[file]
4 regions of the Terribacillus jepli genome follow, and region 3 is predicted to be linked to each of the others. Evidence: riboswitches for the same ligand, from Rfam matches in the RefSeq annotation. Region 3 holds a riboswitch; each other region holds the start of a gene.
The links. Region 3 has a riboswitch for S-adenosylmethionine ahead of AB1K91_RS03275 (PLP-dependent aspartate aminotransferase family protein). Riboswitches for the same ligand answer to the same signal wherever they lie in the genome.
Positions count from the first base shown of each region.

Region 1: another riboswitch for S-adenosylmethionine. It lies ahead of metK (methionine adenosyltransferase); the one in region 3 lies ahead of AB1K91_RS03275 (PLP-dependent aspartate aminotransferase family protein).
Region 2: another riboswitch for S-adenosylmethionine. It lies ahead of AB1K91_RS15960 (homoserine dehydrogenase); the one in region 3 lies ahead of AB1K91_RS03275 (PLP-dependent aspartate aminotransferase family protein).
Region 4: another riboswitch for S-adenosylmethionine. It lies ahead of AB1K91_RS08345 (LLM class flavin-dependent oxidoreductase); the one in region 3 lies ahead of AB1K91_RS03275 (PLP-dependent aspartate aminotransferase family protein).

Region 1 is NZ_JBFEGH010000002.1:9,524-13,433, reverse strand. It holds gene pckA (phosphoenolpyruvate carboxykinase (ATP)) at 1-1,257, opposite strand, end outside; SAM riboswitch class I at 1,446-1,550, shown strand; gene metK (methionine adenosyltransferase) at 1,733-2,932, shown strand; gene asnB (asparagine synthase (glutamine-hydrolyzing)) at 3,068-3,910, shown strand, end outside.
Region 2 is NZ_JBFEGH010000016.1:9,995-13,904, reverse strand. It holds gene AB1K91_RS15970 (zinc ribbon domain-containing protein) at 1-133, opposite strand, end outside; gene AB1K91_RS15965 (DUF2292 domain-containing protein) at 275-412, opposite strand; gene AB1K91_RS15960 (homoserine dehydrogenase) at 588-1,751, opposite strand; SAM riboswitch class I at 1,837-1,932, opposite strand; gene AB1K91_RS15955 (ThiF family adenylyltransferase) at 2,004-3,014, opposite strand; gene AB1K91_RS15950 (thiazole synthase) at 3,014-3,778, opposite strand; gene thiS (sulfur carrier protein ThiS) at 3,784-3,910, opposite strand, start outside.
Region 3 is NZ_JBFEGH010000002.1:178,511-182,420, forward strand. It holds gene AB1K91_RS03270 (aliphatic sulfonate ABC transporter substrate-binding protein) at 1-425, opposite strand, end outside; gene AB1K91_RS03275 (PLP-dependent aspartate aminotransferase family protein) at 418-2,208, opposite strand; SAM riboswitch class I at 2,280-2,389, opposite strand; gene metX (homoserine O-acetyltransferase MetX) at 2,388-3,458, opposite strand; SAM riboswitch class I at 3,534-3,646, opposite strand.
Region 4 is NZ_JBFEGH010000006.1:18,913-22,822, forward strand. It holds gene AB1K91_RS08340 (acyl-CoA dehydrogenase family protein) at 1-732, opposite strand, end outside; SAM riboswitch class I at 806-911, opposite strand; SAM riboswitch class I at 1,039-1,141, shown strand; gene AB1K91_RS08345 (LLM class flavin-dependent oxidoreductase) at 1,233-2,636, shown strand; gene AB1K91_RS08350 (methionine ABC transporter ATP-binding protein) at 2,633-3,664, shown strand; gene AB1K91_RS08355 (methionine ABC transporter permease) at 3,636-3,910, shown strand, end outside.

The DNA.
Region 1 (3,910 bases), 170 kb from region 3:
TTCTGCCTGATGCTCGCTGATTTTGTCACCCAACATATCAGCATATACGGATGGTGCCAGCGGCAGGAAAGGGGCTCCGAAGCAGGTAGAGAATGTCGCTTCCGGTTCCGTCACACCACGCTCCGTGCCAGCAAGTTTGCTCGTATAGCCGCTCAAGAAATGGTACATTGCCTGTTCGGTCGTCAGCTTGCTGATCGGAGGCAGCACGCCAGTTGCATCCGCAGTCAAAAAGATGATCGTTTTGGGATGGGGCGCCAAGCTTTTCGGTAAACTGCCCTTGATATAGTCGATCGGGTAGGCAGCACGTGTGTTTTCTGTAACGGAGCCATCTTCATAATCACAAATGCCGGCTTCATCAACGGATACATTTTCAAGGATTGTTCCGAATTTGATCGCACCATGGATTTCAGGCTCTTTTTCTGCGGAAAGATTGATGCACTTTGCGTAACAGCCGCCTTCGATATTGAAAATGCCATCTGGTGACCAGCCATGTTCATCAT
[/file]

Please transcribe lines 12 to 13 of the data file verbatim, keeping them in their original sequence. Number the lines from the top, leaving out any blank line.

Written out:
Region 1 (3,910 bases), 170 kb from region 3:
TTCTGCCTGATGCTCGCTGATTTTGTCACCCAACATATCAGCATATACGGATGGTGCCAGCGGCAGGAAAGGGGCTCCGAAGCAGGTAGAGAATGTCGCTTCCGGTTCCGTCACACCACGCTCCGTGCCAGCAAGTTTGCTCGTATAGCCGCTCAAGAAATGGTACATTGCCTGTTCGGTCGTCAGCTTGCTGATCGGAGGCAGCACGCCAGTTGCATCCGCAGTCAAAAAGATGATCGTTTTGGGATGGGGCGCCAAGCTTTTCGGTAAACTGCCCTTGATATAGTCGATCGGGTAGGCAGCACGTGTGTTTTCTGTAACGGAGCCATCTTCATAATCACAAATGCCGGCTTCATCAACGGATACATTTTCAAGGATTGTTCCGAATTTGATCGCACCATGGATTTCAGGCTCTTTTTCTGCGGAAAGATTGATGCACTTTGCGTAACAGCCGCCTTCGATATTGAAAATGCCATCTGGTGACCAGCCATGTTCATCAT